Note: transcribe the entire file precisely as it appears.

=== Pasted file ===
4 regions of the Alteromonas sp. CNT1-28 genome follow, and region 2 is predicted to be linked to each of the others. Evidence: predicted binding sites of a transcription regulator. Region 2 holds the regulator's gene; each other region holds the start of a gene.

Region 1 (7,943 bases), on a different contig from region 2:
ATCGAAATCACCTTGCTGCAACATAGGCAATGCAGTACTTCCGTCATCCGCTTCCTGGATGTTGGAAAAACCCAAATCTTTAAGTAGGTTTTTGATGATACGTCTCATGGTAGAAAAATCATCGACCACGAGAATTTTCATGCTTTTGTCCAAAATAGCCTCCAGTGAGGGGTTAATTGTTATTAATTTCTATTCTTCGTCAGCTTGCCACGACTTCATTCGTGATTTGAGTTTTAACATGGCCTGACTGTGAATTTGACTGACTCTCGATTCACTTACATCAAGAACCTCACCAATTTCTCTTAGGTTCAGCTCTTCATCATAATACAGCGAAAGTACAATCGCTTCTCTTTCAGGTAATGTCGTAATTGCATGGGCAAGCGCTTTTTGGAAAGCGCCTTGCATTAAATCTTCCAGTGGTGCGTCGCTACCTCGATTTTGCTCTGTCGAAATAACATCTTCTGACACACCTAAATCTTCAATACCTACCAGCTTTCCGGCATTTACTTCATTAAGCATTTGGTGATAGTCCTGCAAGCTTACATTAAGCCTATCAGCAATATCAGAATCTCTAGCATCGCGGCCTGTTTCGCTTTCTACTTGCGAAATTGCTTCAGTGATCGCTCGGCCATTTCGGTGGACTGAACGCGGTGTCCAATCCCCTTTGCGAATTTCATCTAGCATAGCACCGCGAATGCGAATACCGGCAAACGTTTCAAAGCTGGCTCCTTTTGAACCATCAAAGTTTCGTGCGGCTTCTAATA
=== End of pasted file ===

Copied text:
4 regions of the Alteromonas sp. CNT1-28 genome follow, and region 2 is predicted to be linked to each of the others. Evidence: predicted binding sites of a transcription regulator. Region 2 holds the regulator's gene; each other region holds the start of a gene.

Region 1 (7,943 bases), on a different contig from region 2:
ATCGAAATCACCTTGCTGCAACATAGGCAATGCAGTACTTCCGTCATCCGCTTCCTGGATGTTGGAAAAACCCAAATCTTTAAGTAGGTTTTTGATGATACGTCTCATGGTAGAAAAATCATCGACCACGAGAATTTTCATGCTTTTGTCCAAAATAGCCTCCAGTGAGGGGTTAATTGTTATTAATTTCTATTCTTCGTCAGCTTGCCACGACTTCATTCGTGATTTGAGTTTTAACATGGCCTGACTGTGAATTTGACTGACTCTCGATTCACTTACATCAAGAACCTCACCAATTTCTCTTAGGTTCAGCTCTTCATCATAATACAGCGAAAGTACAATCGCTTCTCTTTCAGGTAATGTCGTAATTGCATGGGCAAGCGCTTTTTGGAAAGCGCCTTGCATTAAATCTTCCAGTGGTGCGTCGCTACCTCGATTTTGCTCTGTCGAAATAACATCTTCTGACACACCTAAATCTTCAATACCTACCAGCTTTCCGGCATTTACTTCATTAAGCATTTGGTGATAGTCCTGCAAGCTTACATTAAGCCTATCAGCAATATCAGAATCTCTAGCATCGCGGCCTGTTTCGCTTTCTACTTGCGAAATTGCTTCAGTGATCGCTCGGCCATTTCGGTGGACTGAACGCGGTGTCCAATCCCCTTTGCGAATTTCATCTAGCATAGCACCGCGAATGCGAATACCGGCAAACGTTTCAAAGCTGGCTCCTTTTGAACCATCAAAGTTTCGTGCGGCTTCTAATA